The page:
Both exhibit a clear peak of collective interest 7-8 years post-publication, followed by an exponential-ish decay. That exponential-ish decay arises because citations to those papers are only growing fairly slowly and roughly linearly over time, and so not keeping up with the exponential growth of the ecological literature as a whole.

Next I’ll show you some atypical life histories.

Hairston, Smith & Slobodkin 1960 experienced a broad (and noisy) peak of collective interest for the first 15 years after it was published. And collective interest in it remained pretty high through the mid-90s (the time of the “top down vs. bottom up” wars), before it began dying away.


Peak interest in Paine 1966 (keystone predation) lasted almost a decade, from the mid-70s through the early 80s, and there was a brief revival of interest in the late 90s:


MacArthur and Levins 1967 (limiting similarity) experienced a slowly building, noisy extended peak of interest up until 1980. It’s also unusual in having experienced an extended revival in interest, starting in the mid-oughts. I presume that’s because both the phylogenetic community ecology bandwagon and the trait-based community ecology bandwagon, both of which kicked off in the mid-oughts, were based in large part on the assumption of limiting similarity. Unfortunately. Come back, Peter Abrams, your work is not done!


May 1972 (stability-complexity) has experienced a bit of a revival in collective interest lately. I presume because many ecologists are into diversity-stability relationships these days and cite May 1972 when they review the history of diversity-stability research in the introduction sections of their papers:


But if you want to see a really strong revival in collective interest–two of them, in fact!–you need to look at the life history of Hill 1973 (“Hill numbers” and diversity indices):


Clearly, ecologists’ collective interest in measurement of biodiversity is cyclic with a 20 year period. 😉 I predict that collective interest in Hill 1973 will start to tail off this year, but will revive in 2039. 😉

I found one other idea that experienced a decline in collective interest followed by a subsequent revival: the IDH. Here are the life histories of Connell 1978 (blue upper line) and Huston 1979 (orange lower line):


Without implying any personal criticism of anyone, I confess I find it rather depressing that two of the most seriously-criticized ideas in ecology, theoretically and empirically–the IDH and limiting similarity–are two of the most resilient.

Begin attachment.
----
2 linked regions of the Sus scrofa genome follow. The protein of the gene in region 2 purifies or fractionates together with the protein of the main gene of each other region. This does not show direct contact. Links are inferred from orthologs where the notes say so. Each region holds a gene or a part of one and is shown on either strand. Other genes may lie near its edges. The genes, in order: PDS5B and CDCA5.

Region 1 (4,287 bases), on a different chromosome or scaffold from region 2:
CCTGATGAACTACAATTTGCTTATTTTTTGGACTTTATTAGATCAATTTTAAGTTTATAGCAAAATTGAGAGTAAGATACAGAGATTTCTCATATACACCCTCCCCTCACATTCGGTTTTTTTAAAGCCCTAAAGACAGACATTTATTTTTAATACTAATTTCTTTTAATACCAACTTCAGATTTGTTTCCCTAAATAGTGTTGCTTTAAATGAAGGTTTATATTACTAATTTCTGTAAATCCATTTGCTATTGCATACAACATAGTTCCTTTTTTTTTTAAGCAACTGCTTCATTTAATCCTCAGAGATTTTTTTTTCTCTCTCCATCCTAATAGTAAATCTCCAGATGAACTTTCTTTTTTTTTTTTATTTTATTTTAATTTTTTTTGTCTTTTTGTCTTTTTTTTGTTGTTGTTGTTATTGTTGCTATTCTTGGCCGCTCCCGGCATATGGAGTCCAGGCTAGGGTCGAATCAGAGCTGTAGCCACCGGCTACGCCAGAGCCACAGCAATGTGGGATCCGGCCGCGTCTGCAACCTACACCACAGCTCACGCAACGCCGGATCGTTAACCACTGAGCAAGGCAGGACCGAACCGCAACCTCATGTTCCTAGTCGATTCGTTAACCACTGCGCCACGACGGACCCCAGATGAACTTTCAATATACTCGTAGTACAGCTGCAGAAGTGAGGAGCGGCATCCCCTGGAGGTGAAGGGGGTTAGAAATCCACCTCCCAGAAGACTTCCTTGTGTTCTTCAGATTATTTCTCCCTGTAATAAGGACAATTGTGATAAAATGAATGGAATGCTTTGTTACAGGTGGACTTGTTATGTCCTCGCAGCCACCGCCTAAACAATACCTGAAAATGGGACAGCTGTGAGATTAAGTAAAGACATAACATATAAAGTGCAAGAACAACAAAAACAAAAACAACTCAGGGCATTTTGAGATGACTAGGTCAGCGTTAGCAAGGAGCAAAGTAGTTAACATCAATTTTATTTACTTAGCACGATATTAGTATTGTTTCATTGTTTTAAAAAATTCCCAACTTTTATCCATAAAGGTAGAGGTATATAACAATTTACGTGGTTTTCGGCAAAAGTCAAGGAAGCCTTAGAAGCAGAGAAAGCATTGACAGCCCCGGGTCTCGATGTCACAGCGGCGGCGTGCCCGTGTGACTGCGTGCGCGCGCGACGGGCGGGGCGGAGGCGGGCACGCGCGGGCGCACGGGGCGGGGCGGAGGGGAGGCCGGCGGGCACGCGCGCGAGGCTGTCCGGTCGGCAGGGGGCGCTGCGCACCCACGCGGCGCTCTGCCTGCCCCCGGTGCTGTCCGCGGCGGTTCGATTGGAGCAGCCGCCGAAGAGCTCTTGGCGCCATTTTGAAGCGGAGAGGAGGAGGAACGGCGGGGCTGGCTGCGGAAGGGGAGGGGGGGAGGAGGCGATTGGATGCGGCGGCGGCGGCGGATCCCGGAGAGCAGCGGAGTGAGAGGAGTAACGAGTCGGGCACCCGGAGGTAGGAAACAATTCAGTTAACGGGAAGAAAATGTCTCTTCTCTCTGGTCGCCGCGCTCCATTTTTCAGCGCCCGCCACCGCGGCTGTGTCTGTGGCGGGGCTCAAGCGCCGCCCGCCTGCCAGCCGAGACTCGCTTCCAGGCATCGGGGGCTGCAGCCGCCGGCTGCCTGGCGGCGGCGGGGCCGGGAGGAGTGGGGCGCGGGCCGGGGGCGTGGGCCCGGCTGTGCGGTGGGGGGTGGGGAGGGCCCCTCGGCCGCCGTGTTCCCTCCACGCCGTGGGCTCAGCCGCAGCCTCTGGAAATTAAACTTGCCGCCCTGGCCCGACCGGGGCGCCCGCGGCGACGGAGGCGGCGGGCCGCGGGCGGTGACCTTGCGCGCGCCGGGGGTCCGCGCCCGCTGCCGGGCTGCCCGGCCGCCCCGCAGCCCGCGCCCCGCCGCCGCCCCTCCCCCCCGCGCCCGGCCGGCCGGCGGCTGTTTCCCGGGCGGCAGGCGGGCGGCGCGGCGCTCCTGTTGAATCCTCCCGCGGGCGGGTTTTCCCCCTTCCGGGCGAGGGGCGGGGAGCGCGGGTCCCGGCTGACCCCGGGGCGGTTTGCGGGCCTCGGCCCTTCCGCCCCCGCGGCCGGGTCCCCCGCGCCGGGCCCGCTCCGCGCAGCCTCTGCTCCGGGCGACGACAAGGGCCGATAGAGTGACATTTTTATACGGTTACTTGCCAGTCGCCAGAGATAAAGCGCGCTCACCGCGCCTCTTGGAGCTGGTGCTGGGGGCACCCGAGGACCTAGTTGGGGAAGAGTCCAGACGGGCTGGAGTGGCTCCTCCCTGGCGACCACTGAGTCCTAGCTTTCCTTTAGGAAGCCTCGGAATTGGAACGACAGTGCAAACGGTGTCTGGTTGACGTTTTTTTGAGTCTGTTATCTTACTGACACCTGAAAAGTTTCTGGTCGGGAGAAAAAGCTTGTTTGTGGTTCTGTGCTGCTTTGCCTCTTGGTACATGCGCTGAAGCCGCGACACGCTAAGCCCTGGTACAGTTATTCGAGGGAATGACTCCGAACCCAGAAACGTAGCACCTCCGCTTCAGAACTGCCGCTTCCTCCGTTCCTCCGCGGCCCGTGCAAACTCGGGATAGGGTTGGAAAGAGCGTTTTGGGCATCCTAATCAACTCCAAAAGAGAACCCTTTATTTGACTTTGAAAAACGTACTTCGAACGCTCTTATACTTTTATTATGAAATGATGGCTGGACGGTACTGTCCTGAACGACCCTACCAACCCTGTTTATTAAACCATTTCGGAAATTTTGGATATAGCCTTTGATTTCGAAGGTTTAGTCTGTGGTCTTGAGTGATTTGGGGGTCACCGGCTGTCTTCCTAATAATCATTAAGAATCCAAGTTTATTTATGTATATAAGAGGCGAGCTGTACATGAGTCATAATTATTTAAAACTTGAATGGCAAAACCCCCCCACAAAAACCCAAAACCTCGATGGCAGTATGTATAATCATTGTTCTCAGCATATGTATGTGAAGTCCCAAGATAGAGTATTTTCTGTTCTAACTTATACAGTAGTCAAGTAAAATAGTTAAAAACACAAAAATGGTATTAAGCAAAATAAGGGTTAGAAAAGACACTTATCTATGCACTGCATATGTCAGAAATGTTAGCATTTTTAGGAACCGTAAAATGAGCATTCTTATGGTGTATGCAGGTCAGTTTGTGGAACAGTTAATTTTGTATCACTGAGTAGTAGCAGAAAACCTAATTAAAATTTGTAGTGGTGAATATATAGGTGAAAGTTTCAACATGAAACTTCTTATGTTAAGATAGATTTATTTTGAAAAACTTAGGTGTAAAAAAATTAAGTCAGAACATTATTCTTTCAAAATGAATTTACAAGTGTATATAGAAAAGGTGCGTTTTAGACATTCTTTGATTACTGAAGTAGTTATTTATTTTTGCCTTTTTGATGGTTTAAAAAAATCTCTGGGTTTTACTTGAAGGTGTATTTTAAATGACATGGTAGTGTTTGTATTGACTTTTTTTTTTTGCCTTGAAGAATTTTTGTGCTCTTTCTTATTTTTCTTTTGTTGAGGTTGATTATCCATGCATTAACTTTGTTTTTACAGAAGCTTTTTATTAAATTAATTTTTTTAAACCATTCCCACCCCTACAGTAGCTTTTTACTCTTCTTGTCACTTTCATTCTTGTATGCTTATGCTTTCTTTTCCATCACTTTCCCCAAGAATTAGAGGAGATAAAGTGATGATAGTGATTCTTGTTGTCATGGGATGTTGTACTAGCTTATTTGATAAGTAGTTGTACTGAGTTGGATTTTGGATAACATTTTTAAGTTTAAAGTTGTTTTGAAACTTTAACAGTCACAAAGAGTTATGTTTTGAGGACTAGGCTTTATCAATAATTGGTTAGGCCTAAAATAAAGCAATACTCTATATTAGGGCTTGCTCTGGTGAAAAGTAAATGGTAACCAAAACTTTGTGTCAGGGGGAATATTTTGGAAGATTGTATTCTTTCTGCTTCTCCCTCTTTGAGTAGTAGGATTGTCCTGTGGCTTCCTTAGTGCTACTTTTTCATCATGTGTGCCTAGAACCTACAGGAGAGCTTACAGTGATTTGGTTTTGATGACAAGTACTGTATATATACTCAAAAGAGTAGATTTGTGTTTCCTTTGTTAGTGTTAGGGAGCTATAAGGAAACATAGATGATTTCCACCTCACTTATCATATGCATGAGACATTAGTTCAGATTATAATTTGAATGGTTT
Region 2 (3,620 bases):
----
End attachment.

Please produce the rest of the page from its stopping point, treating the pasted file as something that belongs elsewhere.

Finally, a paper in which collective interest built to a peak over an unusually long period of time: Chesson 2000 (modern coexistence theory):


And of course, the modern coexistence theory that Chesson 2000 did so much to popularize actually predates that paper by several years. So interest in the idea, as opposed to the specific paper, took over 20 years to build to a peak. Speaking as a fan of modern coexistence theory, all I can say is, better late than never! 🙂 Greedily, I wish that collective interest in modern coexistence theory would continue to grow, but it looks like it peaked a couple of years ago.

A final thought: the big things these data miss are how and where these papers are getting cited. For instance, in an old post I argued that the IDH is no longer a zombie idea but a “ghost”, based on how and where it’s being cited. These days, Connell 1978 often is cited only in passing, by papers in obscure venues that aren’t even about the IDH.

So, what do you think? Does anything here surprise you? Cheer you? Dismay you? Looking forward to your comments, as always.

Papers analyzed:

HSS 1960, Hutchinson 1961, Rosenzweig and MacArthur 1963, Paine 1966, MacArthur & Levins 1967, Pianka 1970, Hurlbert 1971, May 1972, Hill 1973, May 1976, Holt 1977, Grime 1977, Tilman 1977, Connell & Slayter 1977, Connell 1978, Huston 1979, Hurlbert 1984, Pulliam 1988, Levin 1992, Tilman et al. 1996, West et al. 1997, Hanski 1998, Hector et a. 1999, Chesson 2000, Loreau and Hector 2001, Brown et al. 2004, Hooper et al. 2005, Halpern et al. 2008, Bolker et al. 2009, Estes et al. 2011

21 thoughts on “Quantifying the life histories of ecological ideas (UPDATED)

  1. Wow, lots to digest here….. But regarding the step change in 1991, I’m not convinced it is due to completeness of WoS records – I saw the same thing, but bigger, when I looked at the pollination literature:


    It could be due to more journals being published from 1991 onwards. However, since then I’ve done the same analysis but restricted it to just 8 ecological journals and I see EXACTLY the same step change in 1991. I’ve not put that on the blog yet as I’m using in in my book, but I can send you a copy if you’re interested.

    • Huh, interesting. It should be easy enough to check if some journals either started publishing in 1991 or greatly increased the number of issues or number of articles per issue in 1991.